46% of American adults now own a smartphone of some kind, up from 35% in May 2011; Smartphone owners now outnumber users of more basic phones

Nearly half (46%) of American adults are smartphone owners as of February 2012, an increase of 11 percentage points over the 35% of Americans who owned a smartphone last May. As in 2011, our definition of a smartphone owner includes anyone who said yes to either of the following two questions:

  • 45% of cell owners say that their phone is a smartphone, up from 33% in May 2011
  • 49% of cell owners say that their phone operates on a smartphone platform common to the US market,1 up from 39% in May 2011

Taken together, just over half of cell owners (53%) said yes to one or both of these questions and are classified as smartphone owners. Since 88% of US adults are now cell phone owners, that means that a total of 46% of all American adults are smartphone users. Two in five adults (41%) own a cell phone that is not a smartphone, meaning that smartphone owners are now more prevalent within the overall population than owners of more basic mobile phones.

As smartphone ownership has grown over the last year, there has been a corresponding shift in the specific types of phones that Americans report owning:

  • 20% of cell owners now describe their phone as an Android device, up from 15% in May 2011
  • 19% of cell owners now describe their phone as an iPhone, up from 10% in May 2011
  • 6% of cell owners now describe the phone as a Blackberry, down from 10% in May 2011

The proportion of cell owners describing their phone as a Windows (2%) or Palm (1%) device is unchanged since the last time we asked this question in May 2011.

Smartphone ownership has increased across a wide range of demographic groups

Nearly every major demographic group—men and women, younger and middle-aged adults, urban and rural residents, the wealthy and the less well-off—experienced a notable uptick in smartphone penetration over the last year, and overall adoption levels are at 60% or more within several cohorts, such as college graduates, 18-35 year olds and those with an annual household income of $75,000 or more.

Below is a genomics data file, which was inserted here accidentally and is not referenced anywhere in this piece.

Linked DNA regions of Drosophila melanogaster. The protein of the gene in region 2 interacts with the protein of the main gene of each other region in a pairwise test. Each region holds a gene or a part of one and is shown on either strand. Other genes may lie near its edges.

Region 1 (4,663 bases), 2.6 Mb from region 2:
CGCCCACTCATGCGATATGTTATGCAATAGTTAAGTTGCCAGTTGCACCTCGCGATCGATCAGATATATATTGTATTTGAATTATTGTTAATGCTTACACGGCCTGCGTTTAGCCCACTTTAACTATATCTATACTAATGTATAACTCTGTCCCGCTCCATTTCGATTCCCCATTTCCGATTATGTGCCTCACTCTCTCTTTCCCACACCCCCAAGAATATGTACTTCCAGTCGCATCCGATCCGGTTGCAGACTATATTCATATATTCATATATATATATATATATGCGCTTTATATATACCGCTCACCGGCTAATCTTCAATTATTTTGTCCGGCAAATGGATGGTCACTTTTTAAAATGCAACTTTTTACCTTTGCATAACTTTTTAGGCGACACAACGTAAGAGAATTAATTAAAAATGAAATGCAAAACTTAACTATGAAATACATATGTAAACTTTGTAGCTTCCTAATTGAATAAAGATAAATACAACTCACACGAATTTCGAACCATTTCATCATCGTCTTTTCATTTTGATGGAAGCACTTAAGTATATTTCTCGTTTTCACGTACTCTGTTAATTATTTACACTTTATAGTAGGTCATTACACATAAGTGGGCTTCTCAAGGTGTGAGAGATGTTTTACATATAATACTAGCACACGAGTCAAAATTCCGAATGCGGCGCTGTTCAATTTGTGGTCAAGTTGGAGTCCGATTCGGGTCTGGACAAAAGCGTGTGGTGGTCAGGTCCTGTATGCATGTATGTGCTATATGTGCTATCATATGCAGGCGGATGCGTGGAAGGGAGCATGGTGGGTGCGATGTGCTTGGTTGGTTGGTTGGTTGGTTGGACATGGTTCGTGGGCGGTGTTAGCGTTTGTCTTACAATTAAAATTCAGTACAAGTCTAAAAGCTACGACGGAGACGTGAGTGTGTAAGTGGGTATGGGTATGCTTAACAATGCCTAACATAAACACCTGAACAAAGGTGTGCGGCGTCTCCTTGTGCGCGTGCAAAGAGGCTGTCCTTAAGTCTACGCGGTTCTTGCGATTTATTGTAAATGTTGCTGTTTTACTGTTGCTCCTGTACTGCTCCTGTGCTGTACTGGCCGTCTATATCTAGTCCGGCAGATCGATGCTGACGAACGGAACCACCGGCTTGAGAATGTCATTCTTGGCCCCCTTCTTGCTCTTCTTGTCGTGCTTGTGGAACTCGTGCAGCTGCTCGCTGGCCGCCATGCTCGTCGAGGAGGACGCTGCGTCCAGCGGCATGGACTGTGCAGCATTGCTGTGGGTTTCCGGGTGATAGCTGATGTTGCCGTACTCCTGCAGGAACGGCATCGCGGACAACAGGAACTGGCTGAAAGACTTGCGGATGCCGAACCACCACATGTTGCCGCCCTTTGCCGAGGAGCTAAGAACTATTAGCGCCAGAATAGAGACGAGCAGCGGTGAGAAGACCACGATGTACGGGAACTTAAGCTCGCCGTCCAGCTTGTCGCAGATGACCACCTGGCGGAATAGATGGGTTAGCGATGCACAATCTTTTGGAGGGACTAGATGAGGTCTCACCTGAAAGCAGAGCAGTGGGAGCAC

Although this overall increase in smartphone ownership is relatively wide-spread, several groups saw modest or non-existent growth in the last year. Chief among these are seniors, as just 13% of those ages 65 and older now own a smartphone. This is far below the national average of 46%, and is largely unchanged from the 11% of seniors who were classified as smartphone owners in 2011. Similarly, smartphone adoption among those without a high school diploma grew by a relatively modest seven percentage points over the last year, and overall adoption rates for this group continue to be roughly half of the national average (25% of those without a high school diploma currently are smartphone owners).

African-Americans and Latinos also exhibited modest changes in smartphone adoption between our 2011 and 2012 surveys. However, in contrast to those groups, both African-Americans and Latinos have overall adoption rates that are comparable to the national average for all Americans (smartphone penetration is 49% in each case, just higher than the national average of 46%).

As we found in our previous study of smartphone adoption, young adults tend to have higher-than-average levels of smartphone ownership regardless of income or educational attainment, while for older adults smartphone ownership tends to be relatively uncommon across the board—but especially so for less educated and affluent seniors. Among 18-29 year olds there is a 14-point difference in smartphone ownership rates between those earning less than $30,000 per year and those earning more than $30,000 per year (and smartphone ownership even among lower-income young adults is well above the national average). By contract, for those 65 and older, there is a 22-point difference between these income cohorts (and just 5% of low-income seniors are smartphone users).

Similarly, smartphone ownership decreases dramatically with age even among adults with similar levels of education. However, younger adults with a high school diploma or less are significantly more likely to own a smartphone than even those seniors who have attended college.

Confusion over the term “smartphone” has declined in the last year

As smartphone ownership has become more widespread over the last year, consumers have generally found it easier to answer questions about their phones and whether they own a smartphone or not. To be sure, there is still some confusion around this term as 8% of cell owners are still not sure if their phone is a smartphone. However, this is a significant decrease from the 14% of cell owners who were not sure if their phone was a smartphone or not in May 2011. Similarly, the proportion of cell owners who volunteered that they don’t know what type of phone they have fell from 13% of cell owners in May 2011 to just 4% of cell owners in February 2012.